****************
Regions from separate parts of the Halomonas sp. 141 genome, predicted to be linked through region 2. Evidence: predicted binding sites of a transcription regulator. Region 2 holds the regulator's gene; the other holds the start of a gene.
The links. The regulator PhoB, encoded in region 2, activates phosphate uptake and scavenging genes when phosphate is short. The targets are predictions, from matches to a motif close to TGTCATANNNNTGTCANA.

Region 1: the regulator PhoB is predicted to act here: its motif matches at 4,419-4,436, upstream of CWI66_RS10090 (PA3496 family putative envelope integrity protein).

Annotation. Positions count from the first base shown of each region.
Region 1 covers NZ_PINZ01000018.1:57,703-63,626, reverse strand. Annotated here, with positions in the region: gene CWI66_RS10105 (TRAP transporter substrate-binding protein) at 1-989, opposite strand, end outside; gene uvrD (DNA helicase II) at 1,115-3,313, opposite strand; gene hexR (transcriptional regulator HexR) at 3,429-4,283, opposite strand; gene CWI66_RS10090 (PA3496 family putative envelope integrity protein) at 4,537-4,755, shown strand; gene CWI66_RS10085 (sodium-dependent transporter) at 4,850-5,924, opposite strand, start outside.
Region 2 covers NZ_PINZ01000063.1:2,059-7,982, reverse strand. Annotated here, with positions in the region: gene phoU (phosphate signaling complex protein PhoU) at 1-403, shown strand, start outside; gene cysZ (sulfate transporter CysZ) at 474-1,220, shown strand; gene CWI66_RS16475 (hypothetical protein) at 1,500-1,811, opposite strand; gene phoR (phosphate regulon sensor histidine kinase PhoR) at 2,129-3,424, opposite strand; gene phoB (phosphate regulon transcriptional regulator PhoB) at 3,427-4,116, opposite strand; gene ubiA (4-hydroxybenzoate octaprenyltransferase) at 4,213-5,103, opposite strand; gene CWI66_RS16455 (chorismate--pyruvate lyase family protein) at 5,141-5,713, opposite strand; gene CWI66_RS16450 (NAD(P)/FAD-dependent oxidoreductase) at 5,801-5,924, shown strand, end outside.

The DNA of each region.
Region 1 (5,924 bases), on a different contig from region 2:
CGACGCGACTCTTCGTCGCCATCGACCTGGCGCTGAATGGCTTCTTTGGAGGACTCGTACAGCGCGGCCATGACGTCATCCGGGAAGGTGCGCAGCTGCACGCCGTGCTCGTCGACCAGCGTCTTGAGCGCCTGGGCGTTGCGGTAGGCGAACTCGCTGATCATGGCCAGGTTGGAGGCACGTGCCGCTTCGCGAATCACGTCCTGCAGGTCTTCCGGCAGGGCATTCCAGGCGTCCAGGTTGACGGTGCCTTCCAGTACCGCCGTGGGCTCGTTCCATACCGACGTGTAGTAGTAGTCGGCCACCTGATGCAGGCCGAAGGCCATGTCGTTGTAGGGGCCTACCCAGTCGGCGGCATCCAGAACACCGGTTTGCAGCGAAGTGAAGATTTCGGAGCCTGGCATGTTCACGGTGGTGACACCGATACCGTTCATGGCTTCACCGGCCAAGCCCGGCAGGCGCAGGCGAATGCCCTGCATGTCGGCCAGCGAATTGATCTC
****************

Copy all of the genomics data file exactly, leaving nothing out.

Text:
Regions from separate parts of the Halomonas sp. 141 genome, predicted to be linked through region 2. Evidence: predicted binding sites of a transcription regulator. Region 2 holds the regulator's gene; the other holds the start of a gene.
The links. The regulator PhoB, encoded in region 2, activates phosphate uptake and scavenging genes when phosphate is short. The targets are predictions, from matches to a motif close to TGTCATANNNNTGTCANA.

Region 1: the regulator PhoB is predicted to act here: its motif matches at 4,419-4,436, upstream of CWI66_RS10090 (PA3496 family putative envelope integrity protein).

Annotation. Positions count from the first base shown of each region.
Region 1 covers NZ_PINZ01000018.1:57,703-63,626, reverse strand. Annotated here, with positions in the region: gene CWI66_RS10105 (TRAP transporter substrate-binding protein) at 1-989, opposite strand, end outside; gene uvrD (DNA helicase II) at 1,115-3,313, opposite strand; gene hexR (transcriptional regulator HexR) at 3,429-4,283, opposite strand; gene CWI66_RS10090 (PA3496 family putative envelope integrity protein) at 4,537-4,755, shown strand; gene CWI66_RS10085 (sodium-dependent transporter) at 4,850-5,924, opposite strand, start outside.
Region 2 covers NZ_PINZ01000063.1:2,059-7,982, reverse strand. Annotated here, with positions in the region: gene phoU (phosphate signaling complex protein PhoU) at 1-403, shown strand, start outside; gene cysZ (sulfate transporter CysZ) at 474-1,220, shown strand; gene CWI66_RS16475 (hypothetical protein) at 1,500-1,811, opposite strand; gene phoR (phosphate regulon sensor histidine kinase PhoR) at 2,129-3,424, opposite strand; gene phoB (phosphate regulon transcriptional regulator PhoB) at 3,427-4,116, opposite strand; gene ubiA (4-hydroxybenzoate octaprenyltransferase) at 4,213-5,103, opposite strand; gene CWI66_RS16455 (chorismate--pyruvate lyase family protein) at 5,141-5,713, opposite strand; gene CWI66_RS16450 (NAD(P)/FAD-dependent oxidoreductase) at 5,801-5,924, shown strand, end outside.

The DNA of each region.
Region 1 (5,924 bases), on a different contig from region 2:
CGACGCGACTCTTCGTCGCCATCGACCTGGCGCTGAATGGCTTCTTTGGAGGACTCGTACAGCGCGGCCATGACGTCATCCGGGAAGGTGCGCAGCTGCACGCCGTGCTCGTCGACCAGCGTCTTGAGCGCCTGGGCGTTGCGGTAGGCGAACTCGCTGATCATGGCCAGGTTGGAGGCACGTGCCGCTTCGCGAATCACGTCCTGCAGGTCTTCCGGCAGGGCATTCCAGGCGTCCAGGTTGACGGTGCCTTCCAGTACCGCCGTGGGCTCGTTCCATACCGACGTGTAGTAGTAGTCGGCCACCTGATGCAGGCCGAAGGCCATGTCGTTGTAGGGGCCTACCCAGTCGGCGGCATCCAGAACACCGGTTTGCAGCGAAGTGAAGATTTCGGAGCCTGGCATGTTCACGGTGGTGACACCGATACCGTTCATGGCTTCACCGGCCAAGCCCGGCAGGCGCAGGCGAATGCCCTGCATGTCGGCCAGCGAATTGATCTC